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Thirty years after Munich, IOC battle against doping is far from over


The night before the men's 400-meter freestyle race at the 1972 Munich Olympics, Rick DeMont, a 16-year-old from the Bay Area, woke up wheezing. He'd been taking allergy medications since he was 4, and that night he took an anti-asthma pill, called Marax, so he could breathe.

The next morning, before the race, he took another Marax. It contains ephedrine, a stimulant. Ephedrine, then and now, was on the International Olympic Committee's banned list.

But DeMont didn't believe there was any reason for concern. Before the 1972 Games, he had filled out a standard medical form listing medications he was taking, which, he presumed, meant that the authorities had been dutifully notified. He was at the Games, swimming, competing, so everything had to be OK, right? No one had told him otherwise.

That night, DeMont raced, and won, by one-hundredth of a second over Australia's Bradford Cooper. A few days later, however, after easily swimming a qualifying heat in the 1,500 meters--a race in which he was the world-record holder--DeMont was told he had flunked doping control. Bewildered and angry, he watched the 1,500 final from the stands. In short order, he was also stripped of his gold medal in the 400; it was awarded to Cooper.

Thirty years later, DeMont is still bewildered and occasionally angry. At the 1972 Munich Games, he unwittingly emerged as the first high-profile casualty of the IOC's campaign to slow--if not stop--athletes' use of performance-enhancing substances, a cat-and-mouse affair that until the last couple of years has been most noteworthy for inconsistency in effort and result.

For 30 years, DeMont, now a painter and an assistant swim coach at the University of Arizona, has had his reputation stained by the events in Munich. An Australian newspaper story published two years ago, during the Sydney Games, labeled him the No. 2 Olympic "drug cheat" of all time--behind only Ben Johnson, the Canadian sprinter who won the men's 100-meter dash in Seoul in 1988 but was later found to have been using steroids.

In DeMont's case, the fault in Munich was not his but that of U.S. team physicians, who didn't look at DeMont's medical form before the Games and relay the information to IOC medical authorities. Testifying during a congressional inquiry three years after the Munich Games, Douglas Roby, a U.S. IOC member, said he believed DeMont would have had his gold if the team doctor had simply "assumed responsibility for the oversight."

The DeMont case stands today as a reminder of the complex political and pharmacological issues that still--after 30 years--trouble the Olympic movement as the IOC tries to rein in athletes' use of drugs and other performance-enhancing substances. And, as the IOC confronts a new generation of cheaters willing to embrace a host of methods for enhancing performance--revolutionary chemical substances, perhaps even the manipulation of human genes--the DeMont case resonates as an illustration of the value of caution and precision in applying policies and politics.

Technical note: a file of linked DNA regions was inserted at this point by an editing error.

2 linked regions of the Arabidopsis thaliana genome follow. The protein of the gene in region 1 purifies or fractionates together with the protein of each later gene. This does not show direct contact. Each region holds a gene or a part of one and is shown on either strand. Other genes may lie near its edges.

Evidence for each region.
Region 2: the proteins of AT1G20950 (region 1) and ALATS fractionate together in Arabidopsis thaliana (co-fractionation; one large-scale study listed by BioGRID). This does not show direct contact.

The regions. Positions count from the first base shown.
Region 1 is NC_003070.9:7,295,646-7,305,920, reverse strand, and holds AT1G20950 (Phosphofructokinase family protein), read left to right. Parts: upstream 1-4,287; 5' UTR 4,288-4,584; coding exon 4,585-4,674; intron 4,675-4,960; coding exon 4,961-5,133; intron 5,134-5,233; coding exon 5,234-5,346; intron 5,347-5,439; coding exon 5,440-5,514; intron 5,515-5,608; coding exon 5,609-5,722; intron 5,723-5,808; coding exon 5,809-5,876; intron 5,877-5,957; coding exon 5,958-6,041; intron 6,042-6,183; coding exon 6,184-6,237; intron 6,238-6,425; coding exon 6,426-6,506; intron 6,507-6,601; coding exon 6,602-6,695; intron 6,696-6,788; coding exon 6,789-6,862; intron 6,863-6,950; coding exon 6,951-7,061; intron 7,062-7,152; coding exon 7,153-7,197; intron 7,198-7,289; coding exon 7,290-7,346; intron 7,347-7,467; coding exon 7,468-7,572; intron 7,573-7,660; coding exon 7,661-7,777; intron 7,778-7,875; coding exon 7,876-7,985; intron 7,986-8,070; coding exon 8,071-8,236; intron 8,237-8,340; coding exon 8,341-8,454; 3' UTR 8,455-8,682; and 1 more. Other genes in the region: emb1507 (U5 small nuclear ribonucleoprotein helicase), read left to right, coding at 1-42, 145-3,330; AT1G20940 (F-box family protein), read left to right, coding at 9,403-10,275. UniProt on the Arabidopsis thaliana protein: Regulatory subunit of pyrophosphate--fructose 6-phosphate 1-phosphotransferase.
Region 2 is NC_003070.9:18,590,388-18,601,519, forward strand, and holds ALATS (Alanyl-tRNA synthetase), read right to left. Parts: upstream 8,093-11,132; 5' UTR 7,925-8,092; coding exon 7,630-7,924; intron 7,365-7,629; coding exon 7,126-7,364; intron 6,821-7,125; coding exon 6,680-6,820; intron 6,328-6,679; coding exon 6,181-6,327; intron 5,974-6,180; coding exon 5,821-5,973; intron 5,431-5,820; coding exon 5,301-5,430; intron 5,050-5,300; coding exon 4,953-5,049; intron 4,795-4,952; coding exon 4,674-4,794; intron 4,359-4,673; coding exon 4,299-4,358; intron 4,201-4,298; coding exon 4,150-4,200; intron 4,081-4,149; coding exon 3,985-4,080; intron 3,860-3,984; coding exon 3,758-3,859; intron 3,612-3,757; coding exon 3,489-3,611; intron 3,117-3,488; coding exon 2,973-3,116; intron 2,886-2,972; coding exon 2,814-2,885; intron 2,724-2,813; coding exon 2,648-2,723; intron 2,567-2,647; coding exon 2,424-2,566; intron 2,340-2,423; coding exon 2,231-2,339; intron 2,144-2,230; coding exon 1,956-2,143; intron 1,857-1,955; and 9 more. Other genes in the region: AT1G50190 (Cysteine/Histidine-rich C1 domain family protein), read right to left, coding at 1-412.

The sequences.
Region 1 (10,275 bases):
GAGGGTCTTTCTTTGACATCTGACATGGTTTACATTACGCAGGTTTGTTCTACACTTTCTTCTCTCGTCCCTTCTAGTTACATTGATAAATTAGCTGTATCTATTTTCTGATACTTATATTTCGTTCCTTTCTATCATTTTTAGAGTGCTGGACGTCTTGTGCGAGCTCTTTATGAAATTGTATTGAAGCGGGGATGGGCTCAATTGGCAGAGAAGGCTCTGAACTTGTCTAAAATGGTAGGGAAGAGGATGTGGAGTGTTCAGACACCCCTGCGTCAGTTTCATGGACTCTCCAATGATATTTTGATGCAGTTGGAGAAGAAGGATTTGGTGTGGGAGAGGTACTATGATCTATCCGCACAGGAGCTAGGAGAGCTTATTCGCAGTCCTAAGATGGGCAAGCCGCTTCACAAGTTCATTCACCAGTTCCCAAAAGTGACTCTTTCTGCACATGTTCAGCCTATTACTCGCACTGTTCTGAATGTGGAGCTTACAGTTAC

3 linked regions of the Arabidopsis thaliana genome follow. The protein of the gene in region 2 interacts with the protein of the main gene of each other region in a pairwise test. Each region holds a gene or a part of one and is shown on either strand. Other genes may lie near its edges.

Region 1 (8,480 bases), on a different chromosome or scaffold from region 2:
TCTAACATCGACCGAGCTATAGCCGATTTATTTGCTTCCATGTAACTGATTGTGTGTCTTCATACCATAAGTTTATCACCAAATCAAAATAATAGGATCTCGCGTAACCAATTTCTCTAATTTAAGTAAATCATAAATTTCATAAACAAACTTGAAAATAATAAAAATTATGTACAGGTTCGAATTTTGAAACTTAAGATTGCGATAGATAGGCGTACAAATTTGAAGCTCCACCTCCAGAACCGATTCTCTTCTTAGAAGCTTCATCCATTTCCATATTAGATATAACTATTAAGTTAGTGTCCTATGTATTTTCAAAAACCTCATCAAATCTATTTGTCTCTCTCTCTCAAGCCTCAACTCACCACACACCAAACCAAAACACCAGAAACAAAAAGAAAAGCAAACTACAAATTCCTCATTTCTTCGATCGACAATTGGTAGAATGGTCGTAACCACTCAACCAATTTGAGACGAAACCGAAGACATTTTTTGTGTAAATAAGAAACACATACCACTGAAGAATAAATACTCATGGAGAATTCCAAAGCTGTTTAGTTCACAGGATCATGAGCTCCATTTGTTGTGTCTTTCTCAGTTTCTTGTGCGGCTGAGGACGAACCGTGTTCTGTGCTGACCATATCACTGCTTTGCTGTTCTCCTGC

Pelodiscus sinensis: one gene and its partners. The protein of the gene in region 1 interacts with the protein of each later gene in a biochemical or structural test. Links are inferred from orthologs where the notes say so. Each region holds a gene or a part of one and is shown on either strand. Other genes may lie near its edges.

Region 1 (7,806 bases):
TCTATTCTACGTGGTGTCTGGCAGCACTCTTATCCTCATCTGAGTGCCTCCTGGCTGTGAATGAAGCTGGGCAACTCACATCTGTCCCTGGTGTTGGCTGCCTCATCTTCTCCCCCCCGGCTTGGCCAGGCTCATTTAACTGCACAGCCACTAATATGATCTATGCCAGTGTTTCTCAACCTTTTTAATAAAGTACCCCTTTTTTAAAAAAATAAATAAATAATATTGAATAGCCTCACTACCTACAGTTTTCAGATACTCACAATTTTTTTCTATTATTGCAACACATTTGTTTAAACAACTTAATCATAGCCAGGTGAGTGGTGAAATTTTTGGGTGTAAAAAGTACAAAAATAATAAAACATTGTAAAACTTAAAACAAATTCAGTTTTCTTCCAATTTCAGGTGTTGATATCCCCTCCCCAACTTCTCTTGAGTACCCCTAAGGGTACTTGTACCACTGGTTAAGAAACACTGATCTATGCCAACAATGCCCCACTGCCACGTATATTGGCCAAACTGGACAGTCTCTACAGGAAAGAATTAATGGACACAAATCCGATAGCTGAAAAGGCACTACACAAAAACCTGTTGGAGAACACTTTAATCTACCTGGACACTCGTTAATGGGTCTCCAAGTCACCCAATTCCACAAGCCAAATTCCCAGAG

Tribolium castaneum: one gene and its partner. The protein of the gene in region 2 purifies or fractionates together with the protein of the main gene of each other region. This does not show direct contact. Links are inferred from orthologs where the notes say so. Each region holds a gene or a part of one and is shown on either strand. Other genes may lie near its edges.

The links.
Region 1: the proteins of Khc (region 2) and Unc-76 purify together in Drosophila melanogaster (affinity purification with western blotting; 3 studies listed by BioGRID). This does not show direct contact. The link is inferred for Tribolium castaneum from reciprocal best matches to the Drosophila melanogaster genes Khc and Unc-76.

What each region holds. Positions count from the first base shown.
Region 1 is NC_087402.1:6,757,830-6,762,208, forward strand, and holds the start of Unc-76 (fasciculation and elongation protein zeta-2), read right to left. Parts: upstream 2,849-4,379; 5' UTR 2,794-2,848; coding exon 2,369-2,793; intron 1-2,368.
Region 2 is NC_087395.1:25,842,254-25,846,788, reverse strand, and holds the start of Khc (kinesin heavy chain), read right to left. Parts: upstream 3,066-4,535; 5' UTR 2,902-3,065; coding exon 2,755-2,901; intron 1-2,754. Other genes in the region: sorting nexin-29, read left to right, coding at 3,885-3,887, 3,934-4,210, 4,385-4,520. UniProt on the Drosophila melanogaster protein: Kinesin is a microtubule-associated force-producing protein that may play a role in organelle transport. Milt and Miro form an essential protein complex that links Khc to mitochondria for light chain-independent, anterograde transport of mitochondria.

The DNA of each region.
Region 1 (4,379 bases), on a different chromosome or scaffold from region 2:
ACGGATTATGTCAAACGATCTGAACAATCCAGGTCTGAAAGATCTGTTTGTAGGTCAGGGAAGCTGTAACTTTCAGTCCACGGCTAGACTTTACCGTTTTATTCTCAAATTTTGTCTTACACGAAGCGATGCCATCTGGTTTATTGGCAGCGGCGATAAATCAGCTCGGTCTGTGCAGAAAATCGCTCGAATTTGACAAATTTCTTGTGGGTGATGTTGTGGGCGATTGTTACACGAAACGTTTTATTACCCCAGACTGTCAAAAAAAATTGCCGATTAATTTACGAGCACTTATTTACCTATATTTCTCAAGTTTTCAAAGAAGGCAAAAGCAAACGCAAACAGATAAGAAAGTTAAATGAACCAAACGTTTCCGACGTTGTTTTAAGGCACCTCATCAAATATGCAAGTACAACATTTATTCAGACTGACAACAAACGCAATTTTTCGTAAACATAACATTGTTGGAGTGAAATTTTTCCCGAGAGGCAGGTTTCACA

That the fight against doping is the IOC's oft-proclaimed priority is without question.

"The IOC, I can say this, under my presidency, will be a witch hunter in doping," Jacques Rogge, a Belgian physician elected IOC president last year, said recently. "Zero tolerance. Pushing relentlessly to test, and to catch the cheats. And we support WADA wholeheartedly."

WADA, the World Anti-Doping Agency, created in the wake of the doping scandal in the 1998 Tour de France, has made what even skeptical experts consider significant progress in advancing the fight against doping. Perhaps most important, WADA represents not just sports officials but governments worldwide. It coordinates out-of-competition testing and monitors IOC testing at the Games.

In the United States, the U.S. Anti-Doping Agency was constituted to take responsibility for drug testing away from the U.S. Olympic Committee. It took over that responsibility after the Sydney Games.

The IOC and WADA have pursued with vigor the illicit use of the synthetic hormone erythropoietin, or EPO--which boosts red blood cell production, thus enabling athletes to train longer and harder--and earlier this year surprised competitors at the Salt Lake Games with a test for darbepoetin, an EPO variation.

"I will acknowledge that some progress has been made," said Charles Yesalis, a Penn State professor and authority on the history of doping in Olympic sports. "I'm using words like 'perhaps' and 'maybe' because they," meaning the IOC and officials at Olympic sport federations, "don't deserve better.

"There's this awful history of them sticking their heads in the sand.... I'm going to have to see them perform for four or five years before I grab my pompoms and start leading the cheers."

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